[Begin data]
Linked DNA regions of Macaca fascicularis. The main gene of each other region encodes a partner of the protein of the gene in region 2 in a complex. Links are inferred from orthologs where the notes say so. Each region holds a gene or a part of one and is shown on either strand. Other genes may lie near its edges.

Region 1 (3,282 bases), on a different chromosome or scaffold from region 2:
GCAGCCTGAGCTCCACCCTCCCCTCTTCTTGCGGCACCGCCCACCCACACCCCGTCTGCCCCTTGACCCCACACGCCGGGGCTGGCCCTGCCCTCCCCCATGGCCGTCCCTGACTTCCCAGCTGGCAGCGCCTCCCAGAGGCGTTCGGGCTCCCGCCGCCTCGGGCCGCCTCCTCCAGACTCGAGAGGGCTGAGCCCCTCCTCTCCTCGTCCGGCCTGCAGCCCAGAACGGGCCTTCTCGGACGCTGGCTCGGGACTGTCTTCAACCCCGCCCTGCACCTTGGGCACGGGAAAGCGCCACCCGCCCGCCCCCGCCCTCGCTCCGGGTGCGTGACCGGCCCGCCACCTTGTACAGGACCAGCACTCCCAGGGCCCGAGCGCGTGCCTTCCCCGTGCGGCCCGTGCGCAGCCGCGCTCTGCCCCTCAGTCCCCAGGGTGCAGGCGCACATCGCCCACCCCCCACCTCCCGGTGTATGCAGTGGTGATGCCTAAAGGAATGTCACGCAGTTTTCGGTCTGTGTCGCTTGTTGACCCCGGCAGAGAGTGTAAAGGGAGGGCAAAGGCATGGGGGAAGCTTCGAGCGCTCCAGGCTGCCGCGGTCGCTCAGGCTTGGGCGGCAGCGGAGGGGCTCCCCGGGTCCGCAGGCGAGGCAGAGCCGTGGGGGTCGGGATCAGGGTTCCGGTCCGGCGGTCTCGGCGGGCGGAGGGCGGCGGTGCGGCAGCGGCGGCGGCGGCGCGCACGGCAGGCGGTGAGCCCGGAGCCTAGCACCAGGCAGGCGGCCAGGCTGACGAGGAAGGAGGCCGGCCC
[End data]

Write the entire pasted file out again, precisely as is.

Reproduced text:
Linked DNA regions of Macaca fascicularis. The main gene of each other region encodes a partner of the protein of the gene in region 2 in a complex. Links are inferred from orthologs where the notes say so. Each region holds a gene or a part of one and is shown on either strand. Other genes may lie near its edges.

Region 1 (3,282 bases), on a different chromosome or scaffold from region 2:
GCAGCCTGAGCTCCACCCTCCCCTCTTCTTGCGGCACCGCCCACCCACACCCCGTCTGCCCCTTGACCCCACACGCCGGGGCTGGCCCTGCCCTCCCCCATGGCCGTCCCTGACTTCCCAGCTGGCAGCGCCTCCCAGAGGCGTTCGGGCTCCCGCCGCCTCGGGCCGCCTCCTCCAGACTCGAGAGGGCTGAGCCCCTCCTCTCCTCGTCCGGCCTGCAGCCCAGAACGGGCCTTCTCGGACGCTGGCTCGGGACTGTCTTCAACCCCGCCCTGCACCTTGGGCACGGGAAAGCGCCACCCGCCCGCCCCCGCCCTCGCTCCGGGTGCGTGACCGGCCCGCCACCTTGTACAGGACCAGCACTCCCAGGGCCCGAGCGCGTGCCTTCCCCGTGCGGCCCGTGCGCAGCCGCGCTCTGCCCCTCAGTCCCCAGGGTGCAGGCGCACATCGCCCACCCCCCACCTCCCGGTGTATGCAGTGGTGATGCCTAAAGGAATGTCACGCAGTTTTCGGTCTGTGTCGCTTGTTGACCCCGGCAGAGAGTGTAAAGGGAGGGCAAAGGCATGGGGGAAGCTTCGAGCGCTCCAGGCTGCCGCGGTCGCTCAGGCTTGGGCGGCAGCGGAGGGGCTCCCCGGGTCCGCAGGCGAGGCAGAGCCGTGGGGGTCGGGATCAGGGTTCCGGTCCGGCGGTCTCGGCGGGCGGAGGGCGGCGGTGCGGCAGCGGCGGCGGCGGCGCGCACGGCAGGCGGTGAGCCCGGAGCCTAGCACCAGGCAGGCGGCCAGGCTGACGAGGAAGGAGGCCGGCCC